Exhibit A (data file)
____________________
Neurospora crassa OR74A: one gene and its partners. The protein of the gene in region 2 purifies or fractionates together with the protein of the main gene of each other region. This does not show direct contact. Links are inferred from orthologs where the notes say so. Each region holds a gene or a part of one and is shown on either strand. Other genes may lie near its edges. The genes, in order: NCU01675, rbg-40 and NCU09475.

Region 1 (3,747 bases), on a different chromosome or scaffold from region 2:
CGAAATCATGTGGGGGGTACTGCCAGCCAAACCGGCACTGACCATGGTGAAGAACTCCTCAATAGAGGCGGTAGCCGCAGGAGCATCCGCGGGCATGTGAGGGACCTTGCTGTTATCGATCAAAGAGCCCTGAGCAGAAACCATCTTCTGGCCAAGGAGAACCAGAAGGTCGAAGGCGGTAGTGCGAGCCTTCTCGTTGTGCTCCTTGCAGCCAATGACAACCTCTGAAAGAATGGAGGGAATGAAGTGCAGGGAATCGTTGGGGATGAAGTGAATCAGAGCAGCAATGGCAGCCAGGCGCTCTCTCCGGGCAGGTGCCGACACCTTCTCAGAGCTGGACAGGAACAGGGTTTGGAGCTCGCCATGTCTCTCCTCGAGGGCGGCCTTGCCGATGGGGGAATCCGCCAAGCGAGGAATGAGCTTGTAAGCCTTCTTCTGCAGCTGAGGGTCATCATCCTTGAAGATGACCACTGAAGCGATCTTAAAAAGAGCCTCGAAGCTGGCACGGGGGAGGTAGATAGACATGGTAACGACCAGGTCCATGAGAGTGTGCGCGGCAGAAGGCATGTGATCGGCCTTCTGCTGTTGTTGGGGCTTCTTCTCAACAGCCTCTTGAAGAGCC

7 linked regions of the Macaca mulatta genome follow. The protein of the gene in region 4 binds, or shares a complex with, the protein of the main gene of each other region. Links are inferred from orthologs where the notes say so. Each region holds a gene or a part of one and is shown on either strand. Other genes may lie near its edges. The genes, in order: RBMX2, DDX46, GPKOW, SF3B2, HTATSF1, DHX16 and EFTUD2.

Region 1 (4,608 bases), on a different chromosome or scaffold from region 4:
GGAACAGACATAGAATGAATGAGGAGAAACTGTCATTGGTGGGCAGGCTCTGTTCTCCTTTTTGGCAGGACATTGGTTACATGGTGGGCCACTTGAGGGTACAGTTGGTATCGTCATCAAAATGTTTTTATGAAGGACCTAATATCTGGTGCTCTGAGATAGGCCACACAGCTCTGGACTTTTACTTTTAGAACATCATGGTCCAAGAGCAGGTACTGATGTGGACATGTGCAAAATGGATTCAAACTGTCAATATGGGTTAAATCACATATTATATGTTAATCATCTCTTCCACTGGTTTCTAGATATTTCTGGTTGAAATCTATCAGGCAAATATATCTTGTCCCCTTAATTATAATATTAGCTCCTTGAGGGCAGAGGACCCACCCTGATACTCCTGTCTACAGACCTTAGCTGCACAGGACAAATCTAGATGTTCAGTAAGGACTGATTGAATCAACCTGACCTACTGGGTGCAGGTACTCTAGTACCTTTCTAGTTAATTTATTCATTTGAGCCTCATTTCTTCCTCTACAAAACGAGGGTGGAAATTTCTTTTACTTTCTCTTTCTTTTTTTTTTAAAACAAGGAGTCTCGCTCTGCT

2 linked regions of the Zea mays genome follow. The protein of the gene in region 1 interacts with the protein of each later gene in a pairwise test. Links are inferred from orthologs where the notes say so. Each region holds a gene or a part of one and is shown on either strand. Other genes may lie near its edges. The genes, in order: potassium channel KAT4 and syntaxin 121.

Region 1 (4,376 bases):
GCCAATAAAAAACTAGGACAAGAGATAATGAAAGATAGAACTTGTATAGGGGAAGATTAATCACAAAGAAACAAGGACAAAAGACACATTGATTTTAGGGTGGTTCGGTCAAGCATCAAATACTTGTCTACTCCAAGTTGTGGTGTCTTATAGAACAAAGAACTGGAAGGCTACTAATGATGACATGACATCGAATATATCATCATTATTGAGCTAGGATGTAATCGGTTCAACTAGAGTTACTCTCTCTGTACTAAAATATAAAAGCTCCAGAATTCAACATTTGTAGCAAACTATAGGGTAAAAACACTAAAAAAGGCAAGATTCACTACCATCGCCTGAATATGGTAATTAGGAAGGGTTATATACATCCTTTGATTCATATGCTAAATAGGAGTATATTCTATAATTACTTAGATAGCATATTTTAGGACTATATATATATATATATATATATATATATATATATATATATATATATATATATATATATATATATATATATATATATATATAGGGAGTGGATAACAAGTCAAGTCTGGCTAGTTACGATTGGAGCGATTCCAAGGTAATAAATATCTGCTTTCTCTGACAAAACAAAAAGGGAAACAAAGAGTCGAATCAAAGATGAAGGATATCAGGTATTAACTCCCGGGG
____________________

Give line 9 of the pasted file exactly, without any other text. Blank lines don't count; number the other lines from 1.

GCCAATAAAAAACTAGGACAAGAGATAATGAAAGATAGAACTTGTATAGGGGAAGATTAATCACAAAGAAACAAGGACAAAAGACACATTGATTTTAGGGTGGTTCGGTCAAGCATCAAATACTTGTCTACTCCAAGTTGTGGTGTCTTATAGAACAAAGAACTGGAAGGCTACTAATGATGACATGACATCGAATATATCATCATTATTGAGCTAGGATGTAATCGGTTCAACTAGAGTTACTCTCTCTGTACTAAAATATAAAAGCTCCAGAATTCAACATTTGTAGCAAACTATAGGGTAAAAACACTAAAAAAGGCAAGATTCACTACCATCGCCTGAATATGGTAATTAGGAAGGGTTATATACATCCTTTGATTCATATGCTAAATAGGAGTATATTCTATAATTACTTAGATAGCATATTTTAGGACTATATATATATATATATATATATATATATATATATATATATATATATATATATATATATATATATATATATATATATATATAGGGAGTGGATAACAAGTCAAGTCTGGCTAGTTACGATTGGAGCGATTCCAAGGTAATAAATATCTGCTTTCTCTGACAAAACAAAAAGGGAAACAAAGAGTCGAATCAAAGATGAAGGATATCAGGTATTAACTCCCGGGG